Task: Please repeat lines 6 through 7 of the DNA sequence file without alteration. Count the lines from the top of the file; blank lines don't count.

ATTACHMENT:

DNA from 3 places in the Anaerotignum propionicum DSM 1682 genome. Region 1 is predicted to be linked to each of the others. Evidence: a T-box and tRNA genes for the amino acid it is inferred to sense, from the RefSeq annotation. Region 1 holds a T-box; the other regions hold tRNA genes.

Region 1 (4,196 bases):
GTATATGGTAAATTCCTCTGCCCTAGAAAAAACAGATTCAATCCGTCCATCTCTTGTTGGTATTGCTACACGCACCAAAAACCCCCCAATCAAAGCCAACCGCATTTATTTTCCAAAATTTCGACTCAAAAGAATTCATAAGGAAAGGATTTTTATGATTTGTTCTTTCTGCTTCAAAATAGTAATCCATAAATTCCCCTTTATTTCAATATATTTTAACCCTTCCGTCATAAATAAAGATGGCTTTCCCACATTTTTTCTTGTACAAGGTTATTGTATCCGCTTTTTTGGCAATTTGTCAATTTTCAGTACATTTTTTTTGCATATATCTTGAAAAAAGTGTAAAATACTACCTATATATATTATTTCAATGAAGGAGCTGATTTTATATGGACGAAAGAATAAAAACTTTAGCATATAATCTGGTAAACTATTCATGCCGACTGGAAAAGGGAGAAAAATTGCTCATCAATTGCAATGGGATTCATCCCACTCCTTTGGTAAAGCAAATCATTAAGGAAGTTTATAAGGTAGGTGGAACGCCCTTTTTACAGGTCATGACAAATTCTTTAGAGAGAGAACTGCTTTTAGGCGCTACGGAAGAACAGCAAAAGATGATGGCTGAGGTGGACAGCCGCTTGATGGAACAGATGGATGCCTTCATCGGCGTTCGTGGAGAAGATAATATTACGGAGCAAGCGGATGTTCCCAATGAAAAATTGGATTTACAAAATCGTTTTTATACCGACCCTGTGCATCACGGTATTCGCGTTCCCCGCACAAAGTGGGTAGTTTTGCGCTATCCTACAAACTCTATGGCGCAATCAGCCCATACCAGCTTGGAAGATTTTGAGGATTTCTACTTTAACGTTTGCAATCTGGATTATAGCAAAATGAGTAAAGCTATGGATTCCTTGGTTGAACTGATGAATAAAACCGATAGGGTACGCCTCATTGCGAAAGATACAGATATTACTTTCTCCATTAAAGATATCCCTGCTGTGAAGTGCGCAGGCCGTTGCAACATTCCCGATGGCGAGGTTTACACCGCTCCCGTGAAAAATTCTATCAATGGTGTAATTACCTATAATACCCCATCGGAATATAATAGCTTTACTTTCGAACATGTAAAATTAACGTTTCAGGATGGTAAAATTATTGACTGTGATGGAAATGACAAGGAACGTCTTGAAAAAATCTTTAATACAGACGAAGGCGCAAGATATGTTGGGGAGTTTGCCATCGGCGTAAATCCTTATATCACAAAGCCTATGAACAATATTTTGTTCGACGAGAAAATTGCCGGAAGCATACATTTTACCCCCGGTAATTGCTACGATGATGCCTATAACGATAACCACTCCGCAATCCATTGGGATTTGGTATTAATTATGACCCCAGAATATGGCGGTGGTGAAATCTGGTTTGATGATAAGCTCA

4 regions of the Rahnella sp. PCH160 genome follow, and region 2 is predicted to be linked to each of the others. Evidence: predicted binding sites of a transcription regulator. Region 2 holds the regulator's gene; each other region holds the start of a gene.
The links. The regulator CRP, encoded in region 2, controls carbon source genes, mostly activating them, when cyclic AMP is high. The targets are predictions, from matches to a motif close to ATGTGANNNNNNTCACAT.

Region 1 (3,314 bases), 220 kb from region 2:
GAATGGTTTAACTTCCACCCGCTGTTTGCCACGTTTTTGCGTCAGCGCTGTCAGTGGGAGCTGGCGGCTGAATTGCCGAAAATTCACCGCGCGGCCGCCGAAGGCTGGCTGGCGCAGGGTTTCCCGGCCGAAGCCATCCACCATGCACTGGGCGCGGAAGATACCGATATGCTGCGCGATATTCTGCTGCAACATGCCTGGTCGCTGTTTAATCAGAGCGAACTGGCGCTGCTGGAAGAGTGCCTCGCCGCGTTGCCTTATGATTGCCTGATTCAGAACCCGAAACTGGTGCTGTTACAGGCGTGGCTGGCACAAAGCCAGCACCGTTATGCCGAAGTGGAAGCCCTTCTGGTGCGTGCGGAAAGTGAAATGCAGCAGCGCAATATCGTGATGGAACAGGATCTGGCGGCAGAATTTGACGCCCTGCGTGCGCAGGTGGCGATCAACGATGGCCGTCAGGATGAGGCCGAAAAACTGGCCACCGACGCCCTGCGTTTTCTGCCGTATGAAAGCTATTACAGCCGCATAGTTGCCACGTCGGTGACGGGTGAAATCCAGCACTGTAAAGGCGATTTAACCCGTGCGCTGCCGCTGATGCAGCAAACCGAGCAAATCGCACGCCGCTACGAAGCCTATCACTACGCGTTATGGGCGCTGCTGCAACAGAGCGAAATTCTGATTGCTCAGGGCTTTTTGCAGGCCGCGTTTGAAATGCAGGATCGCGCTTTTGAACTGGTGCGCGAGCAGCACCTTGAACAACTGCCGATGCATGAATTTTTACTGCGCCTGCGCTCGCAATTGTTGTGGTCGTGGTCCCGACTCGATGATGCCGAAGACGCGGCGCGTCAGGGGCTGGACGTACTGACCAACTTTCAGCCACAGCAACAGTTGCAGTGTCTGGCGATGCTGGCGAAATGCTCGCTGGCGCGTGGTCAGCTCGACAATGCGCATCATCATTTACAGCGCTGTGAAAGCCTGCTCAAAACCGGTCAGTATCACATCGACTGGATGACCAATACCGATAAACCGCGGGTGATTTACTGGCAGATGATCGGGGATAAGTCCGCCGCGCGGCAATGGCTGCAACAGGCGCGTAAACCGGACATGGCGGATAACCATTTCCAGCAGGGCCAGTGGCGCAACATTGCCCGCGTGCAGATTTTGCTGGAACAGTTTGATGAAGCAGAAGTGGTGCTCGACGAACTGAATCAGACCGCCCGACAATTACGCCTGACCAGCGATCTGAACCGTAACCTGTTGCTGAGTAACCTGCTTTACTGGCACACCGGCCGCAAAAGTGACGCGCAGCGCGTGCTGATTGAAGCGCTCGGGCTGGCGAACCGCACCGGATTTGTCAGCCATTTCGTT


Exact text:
Region 1 (3,314 bases), 220 kb from region 2:
GAATGGTTTAACTTCCACCCGCTGTTTGCCACGTTTTTGCGTCAGCGCTGTCAGTGGGAGCTGGCGGCTGAATTGCCGAAAATTCACCGCGCGGCCGCCGAAGGCTGGCTGGCGCAGGGTTTCCCGGCCGAAGCCATCCACCATGCACTGGGCGCGGAAGATACCGATATGCTGCGCGATATTCTGCTGCAACATGCCTGGTCGCTGTTTAATCAGAGCGAACTGGCGCTGCTGGAAGAGTGCCTCGCCGCGTTGCCTTATGATTGCCTGATTCAGAACCCGAAACTGGTGCTGTTACAGGCGTGGCTGGCACAAAGCCAGCACCGTTATGCCGAAGTGGAAGCCCTTCTGGTGCGTGCGGAAAGTGAAATGCAGCAGCGCAATATCGTGATGGAACAGGATCTGGCGGCAGAATTTGACGCCCTGCGTGCGCAGGTGGCGATCAACGATGGCCGTCAGGATGAGGCCGAAAAACTGGCCACCGACGCCCTGCGTTTTCTGCCGTATGAAAGCTATTACAGCCGCATAGTTGCCACGTCGGTGACGGGTGAAATCCAGCACTGTAAAGGCGATTTAACCCGTGCGCTGCCGCTGATGCAGCAAACCGAGCAAATCGCACGCCGCTACGAAGCCTATCACTACGCGTTATGGGCGCTGCTGCAACAGAGCGAAATTCTGATTGCTCAGGGCTTTTTGCAGGCCGCGTTTGAAATGCAGGATCGCGCTTTTGAACTGGTGCGCGAGCAGCACCTTGAACAACTGCCGATGCATGAATTTTTACTGCGCCTGCGCTCGCAATTGTTGTGGTCGTGGTCCCGACTCGATGATGCCGAAGACGCGGCGCGTCAGGGGCTGGACGTACTGACCAACTTTCAGCCACAGCAACAGTTGCAGTGTCTGGCGATGCTGGCGAAATGCTCGCTGGCGCGTGGTCAGCTCGACAATGCGCATCATCATTTACAGCGCTGTGAAAGCCTGCTCAAAACCGGTCAGTATCACATCGACTGGATGACCAATACCGATAAACCGCGGGTGATTTACTGGCAGATGATCGGGGATAAGTCCGCCGCGCGGCAATGGCTGCAACAGGCGCGTAAACCGGACATGGCGGATAACCATTTCCAGCAGGGCCAGTGGCGCAACATTGCCCGCGTGCAGATTTTGCTGGAACAGTTTGATGAAGCAGAAGTGGTGCTCGACGAACTGAATCAGACCGCCCGACAATTACGCCTGACCAGCGATCTGAACCGTAACCTGTTGCTGAGTAACCTGCTTTACTGGCACACCGGCCGCAAAAGTGACGCGCAGCGCGTGCTGATTGAAGCGCTCGGGCTGGCGAACCGCACCGGATTTGTCAGCCATTTCGTT